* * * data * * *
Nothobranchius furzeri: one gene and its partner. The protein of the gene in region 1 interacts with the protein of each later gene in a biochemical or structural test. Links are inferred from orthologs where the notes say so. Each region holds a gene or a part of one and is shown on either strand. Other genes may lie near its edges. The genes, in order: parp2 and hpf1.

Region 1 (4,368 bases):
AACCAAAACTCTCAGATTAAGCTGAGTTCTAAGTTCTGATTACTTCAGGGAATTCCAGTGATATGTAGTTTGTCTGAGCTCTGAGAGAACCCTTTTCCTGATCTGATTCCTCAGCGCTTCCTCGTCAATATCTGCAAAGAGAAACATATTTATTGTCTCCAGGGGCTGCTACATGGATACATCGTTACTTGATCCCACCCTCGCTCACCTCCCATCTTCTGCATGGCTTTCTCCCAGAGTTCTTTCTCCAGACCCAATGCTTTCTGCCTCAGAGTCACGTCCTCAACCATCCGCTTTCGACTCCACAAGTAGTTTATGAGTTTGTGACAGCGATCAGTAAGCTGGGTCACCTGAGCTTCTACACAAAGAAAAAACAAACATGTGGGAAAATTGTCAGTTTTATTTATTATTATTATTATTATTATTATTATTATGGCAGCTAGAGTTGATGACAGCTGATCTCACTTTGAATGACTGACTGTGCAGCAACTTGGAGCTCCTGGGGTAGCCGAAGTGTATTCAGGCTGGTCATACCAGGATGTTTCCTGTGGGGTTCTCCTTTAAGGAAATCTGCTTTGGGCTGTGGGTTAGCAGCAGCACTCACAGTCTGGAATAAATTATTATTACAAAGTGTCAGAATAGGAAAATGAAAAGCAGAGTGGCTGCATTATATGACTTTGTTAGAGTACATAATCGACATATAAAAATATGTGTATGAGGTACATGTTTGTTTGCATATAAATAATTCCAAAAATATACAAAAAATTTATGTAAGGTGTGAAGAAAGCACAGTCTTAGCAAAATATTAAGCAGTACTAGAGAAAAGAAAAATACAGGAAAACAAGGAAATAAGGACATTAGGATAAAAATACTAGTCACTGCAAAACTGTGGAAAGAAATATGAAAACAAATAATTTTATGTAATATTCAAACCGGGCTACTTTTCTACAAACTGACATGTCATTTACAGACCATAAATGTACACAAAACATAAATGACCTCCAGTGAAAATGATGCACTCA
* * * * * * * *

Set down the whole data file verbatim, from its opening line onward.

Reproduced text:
Nothobranchius furzeri: one gene and its partner. The protein of the gene in region 1 interacts with the protein of each later gene in a biochemical or structural test. Links are inferred from orthologs where the notes say so. Each region holds a gene or a part of one and is shown on either strand. Other genes may lie near its edges. The genes, in order: parp2 and hpf1.

Region 1 (4,368 bases):
AACCAAAACTCTCAGATTAAGCTGAGTTCTAAGTTCTGATTACTTCAGGGAATTCCAGTGATATGTAGTTTGTCTGAGCTCTGAGAGAACCCTTTTCCTGATCTGATTCCTCAGCGCTTCCTCGTCAATATCTGCAAAGAGAAACATATTTATTGTCTCCAGGGGCTGCTACATGGATACATCGTTACTTGATCCCACCCTCGCTCACCTCCCATCTTCTGCATGGCTTTCTCCCAGAGTTCTTTCTCCAGACCCAATGCTTTCTGCCTCAGAGTCACGTCCTCAACCATCCGCTTTCGACTCCACAAGTAGTTTATGAGTTTGTGACAGCGATCAGTAAGCTGGGTCACCTGAGCTTCTACACAAAGAAAAAACAAACATGTGGGAAAATTGTCAGTTTTATTTATTATTATTATTATTATTATTATTATTATGGCAGCTAGAGTTGATGACAGCTGATCTCACTTTGAATGACTGACTGTGCAGCAACTTGGAGCTCCTGGGGTAGCCGAAGTGTATTCAGGCTGGTCATACCAGGATGTTTCCTGTGGGGTTCTCCTTTAAGGAAATCTGCTTTGGGCTGTGGGTTAGCAGCAGCACTCACAGTCTGGAATAAATTATTATTACAAAGTGTCAGAATAGGAAAATGAAAAGCAGAGTGGCTGCATTATATGACTTTGTTAGAGTACATAATCGACATATAAAAATATGTGTATGAGGTACATGTTTGTTTGCATATAAATAATTCCAAAAATATACAAAAAATTTATGTAAGGTGTGAAGAAAGCACAGTCTTAGCAAAATATTAAGCAGTACTAGAGAAAAGAAAAATACAGGAAAACAAGGAAATAAGGACATTAGGATAAAAATACTAGTCACTGCAAAACTGTGGAAAGAAATATGAAAACAAATAATTTTATGTAATATTCAAACCGGGCTACTTTTCTACAAACTGACATGTCATTTACAGACCATAAATGTACACAAAACATAAATGACCTCCAGTGAAAATGATGCACTCA